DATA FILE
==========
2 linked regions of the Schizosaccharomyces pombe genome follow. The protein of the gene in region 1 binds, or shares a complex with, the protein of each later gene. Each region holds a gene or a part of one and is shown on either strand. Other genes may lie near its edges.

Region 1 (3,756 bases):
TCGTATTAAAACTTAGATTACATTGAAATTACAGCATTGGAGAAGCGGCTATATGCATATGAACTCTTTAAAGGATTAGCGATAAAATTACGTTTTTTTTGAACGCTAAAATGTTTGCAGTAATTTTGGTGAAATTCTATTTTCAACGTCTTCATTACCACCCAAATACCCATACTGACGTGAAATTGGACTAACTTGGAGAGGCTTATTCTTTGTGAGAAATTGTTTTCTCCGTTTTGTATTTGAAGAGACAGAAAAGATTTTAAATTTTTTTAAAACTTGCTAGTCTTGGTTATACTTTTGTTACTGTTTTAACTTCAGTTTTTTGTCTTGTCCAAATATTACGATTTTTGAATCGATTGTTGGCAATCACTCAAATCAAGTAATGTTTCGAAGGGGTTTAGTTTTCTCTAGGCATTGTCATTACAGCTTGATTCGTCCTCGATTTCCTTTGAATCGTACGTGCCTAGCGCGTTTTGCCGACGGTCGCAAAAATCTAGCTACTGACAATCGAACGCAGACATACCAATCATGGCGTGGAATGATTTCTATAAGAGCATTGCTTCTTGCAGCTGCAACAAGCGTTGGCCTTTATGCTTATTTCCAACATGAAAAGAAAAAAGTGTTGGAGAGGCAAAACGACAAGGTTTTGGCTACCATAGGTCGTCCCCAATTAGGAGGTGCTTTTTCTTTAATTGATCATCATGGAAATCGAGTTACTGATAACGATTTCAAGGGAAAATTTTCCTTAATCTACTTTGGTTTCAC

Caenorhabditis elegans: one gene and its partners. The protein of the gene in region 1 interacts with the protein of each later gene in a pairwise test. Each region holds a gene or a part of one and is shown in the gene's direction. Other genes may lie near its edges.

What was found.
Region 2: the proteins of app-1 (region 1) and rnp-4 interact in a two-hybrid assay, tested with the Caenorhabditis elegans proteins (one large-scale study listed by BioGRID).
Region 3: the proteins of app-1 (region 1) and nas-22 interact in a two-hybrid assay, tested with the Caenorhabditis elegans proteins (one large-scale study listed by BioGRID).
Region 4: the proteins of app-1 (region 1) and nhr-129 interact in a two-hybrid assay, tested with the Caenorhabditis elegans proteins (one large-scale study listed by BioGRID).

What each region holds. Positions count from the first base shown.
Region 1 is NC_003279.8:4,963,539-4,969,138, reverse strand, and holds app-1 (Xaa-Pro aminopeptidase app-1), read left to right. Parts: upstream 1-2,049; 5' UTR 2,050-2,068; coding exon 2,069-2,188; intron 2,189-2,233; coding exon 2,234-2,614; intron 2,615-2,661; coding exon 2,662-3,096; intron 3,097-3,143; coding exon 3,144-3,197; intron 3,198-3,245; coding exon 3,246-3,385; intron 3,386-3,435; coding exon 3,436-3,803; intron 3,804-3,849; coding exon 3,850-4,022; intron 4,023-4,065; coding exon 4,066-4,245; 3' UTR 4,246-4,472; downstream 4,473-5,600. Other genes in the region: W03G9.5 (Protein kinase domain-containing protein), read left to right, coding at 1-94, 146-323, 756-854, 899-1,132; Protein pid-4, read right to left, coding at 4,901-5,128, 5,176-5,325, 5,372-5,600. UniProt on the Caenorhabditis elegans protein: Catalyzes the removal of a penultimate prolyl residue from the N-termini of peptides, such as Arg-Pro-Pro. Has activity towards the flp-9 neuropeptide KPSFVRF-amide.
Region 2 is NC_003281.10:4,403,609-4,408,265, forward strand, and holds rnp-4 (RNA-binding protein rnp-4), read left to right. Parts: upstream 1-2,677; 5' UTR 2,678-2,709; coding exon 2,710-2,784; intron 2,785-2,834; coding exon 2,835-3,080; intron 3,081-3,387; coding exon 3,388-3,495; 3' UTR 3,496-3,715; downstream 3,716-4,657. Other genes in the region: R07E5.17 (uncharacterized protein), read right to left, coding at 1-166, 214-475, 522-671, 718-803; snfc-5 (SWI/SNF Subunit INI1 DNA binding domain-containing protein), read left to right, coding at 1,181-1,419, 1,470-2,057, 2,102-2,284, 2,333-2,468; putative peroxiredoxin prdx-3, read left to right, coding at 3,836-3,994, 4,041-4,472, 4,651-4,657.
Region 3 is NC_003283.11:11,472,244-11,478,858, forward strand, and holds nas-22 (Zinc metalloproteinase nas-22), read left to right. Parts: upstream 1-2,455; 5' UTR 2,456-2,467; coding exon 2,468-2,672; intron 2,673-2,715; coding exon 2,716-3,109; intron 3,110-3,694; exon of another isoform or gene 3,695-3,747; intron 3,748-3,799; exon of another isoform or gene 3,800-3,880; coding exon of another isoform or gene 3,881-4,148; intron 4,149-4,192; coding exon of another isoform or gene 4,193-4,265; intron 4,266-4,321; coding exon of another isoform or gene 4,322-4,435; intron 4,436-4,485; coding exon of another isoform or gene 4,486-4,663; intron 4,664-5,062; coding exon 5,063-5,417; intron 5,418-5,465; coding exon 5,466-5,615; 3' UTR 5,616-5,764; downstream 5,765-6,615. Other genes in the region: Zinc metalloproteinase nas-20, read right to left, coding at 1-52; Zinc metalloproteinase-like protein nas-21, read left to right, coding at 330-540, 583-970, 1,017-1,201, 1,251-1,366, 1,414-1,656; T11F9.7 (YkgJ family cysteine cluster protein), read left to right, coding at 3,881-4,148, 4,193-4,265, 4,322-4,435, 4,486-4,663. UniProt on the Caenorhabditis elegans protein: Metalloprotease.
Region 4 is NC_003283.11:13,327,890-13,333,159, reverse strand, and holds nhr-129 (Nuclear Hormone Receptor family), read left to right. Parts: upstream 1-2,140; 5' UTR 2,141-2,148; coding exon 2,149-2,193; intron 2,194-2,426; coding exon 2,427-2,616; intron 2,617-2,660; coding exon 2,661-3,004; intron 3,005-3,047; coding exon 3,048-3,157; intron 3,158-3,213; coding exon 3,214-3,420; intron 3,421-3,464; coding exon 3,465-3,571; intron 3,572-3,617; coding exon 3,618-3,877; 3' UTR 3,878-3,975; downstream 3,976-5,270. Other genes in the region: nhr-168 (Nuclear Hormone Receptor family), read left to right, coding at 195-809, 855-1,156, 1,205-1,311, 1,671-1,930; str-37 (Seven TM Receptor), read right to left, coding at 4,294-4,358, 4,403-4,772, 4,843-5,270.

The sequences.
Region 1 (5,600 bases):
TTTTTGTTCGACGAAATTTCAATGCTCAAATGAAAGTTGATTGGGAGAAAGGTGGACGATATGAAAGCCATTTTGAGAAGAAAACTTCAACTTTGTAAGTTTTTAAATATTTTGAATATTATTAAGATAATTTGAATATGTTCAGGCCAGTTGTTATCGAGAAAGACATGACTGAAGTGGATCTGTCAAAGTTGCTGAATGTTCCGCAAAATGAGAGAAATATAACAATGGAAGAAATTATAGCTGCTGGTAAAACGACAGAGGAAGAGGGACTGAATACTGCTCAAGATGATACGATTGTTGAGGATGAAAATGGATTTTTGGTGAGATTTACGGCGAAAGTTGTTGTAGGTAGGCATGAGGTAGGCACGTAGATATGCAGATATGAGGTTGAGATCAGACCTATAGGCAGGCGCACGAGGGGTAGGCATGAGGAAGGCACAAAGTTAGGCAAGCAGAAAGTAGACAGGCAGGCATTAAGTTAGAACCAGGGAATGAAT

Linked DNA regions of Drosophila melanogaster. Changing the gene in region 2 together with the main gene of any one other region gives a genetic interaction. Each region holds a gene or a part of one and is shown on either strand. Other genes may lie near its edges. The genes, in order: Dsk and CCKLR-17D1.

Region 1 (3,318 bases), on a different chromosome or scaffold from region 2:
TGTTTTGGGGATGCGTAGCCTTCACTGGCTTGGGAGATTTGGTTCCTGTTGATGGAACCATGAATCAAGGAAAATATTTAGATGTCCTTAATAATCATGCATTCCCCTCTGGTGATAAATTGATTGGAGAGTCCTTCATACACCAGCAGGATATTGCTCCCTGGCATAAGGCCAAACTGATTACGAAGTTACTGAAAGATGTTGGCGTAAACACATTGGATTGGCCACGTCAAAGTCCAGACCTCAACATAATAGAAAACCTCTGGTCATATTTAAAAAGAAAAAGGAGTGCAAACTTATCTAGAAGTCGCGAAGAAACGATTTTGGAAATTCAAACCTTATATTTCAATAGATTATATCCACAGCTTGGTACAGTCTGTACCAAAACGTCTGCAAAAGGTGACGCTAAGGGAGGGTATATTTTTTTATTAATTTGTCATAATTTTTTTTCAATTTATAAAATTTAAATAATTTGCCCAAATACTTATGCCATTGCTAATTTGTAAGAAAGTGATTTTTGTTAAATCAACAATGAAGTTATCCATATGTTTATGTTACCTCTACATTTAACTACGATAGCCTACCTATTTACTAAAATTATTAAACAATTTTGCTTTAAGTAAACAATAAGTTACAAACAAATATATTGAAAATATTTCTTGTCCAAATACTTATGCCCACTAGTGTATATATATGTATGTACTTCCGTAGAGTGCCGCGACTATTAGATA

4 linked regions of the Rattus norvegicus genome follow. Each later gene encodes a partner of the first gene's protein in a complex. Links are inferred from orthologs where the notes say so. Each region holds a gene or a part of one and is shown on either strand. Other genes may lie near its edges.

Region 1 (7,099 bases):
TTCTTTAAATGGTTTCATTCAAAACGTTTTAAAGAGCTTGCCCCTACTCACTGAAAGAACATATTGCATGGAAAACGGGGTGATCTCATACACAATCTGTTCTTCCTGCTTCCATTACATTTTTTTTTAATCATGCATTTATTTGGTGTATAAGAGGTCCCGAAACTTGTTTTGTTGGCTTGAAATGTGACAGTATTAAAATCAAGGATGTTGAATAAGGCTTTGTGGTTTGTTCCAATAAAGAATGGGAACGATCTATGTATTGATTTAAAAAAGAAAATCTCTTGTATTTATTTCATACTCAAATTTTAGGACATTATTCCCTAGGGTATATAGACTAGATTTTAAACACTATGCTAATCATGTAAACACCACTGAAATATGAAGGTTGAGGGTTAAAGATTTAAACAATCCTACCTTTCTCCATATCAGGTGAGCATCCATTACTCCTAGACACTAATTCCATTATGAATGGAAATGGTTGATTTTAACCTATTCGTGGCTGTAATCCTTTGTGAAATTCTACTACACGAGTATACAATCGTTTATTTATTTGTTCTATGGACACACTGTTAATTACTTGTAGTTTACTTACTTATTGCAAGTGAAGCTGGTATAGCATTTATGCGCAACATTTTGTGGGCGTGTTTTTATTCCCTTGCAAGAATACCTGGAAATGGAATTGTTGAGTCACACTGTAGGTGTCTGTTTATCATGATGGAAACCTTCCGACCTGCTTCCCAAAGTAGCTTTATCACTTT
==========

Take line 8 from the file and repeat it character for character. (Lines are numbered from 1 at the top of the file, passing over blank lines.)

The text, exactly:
Region 4: the proteins of app-1 (region 1) and nhr-129 interact in a two-hybrid assay, tested with the Caenorhabditis elegans proteins (one large-scale study listed by BioGRID).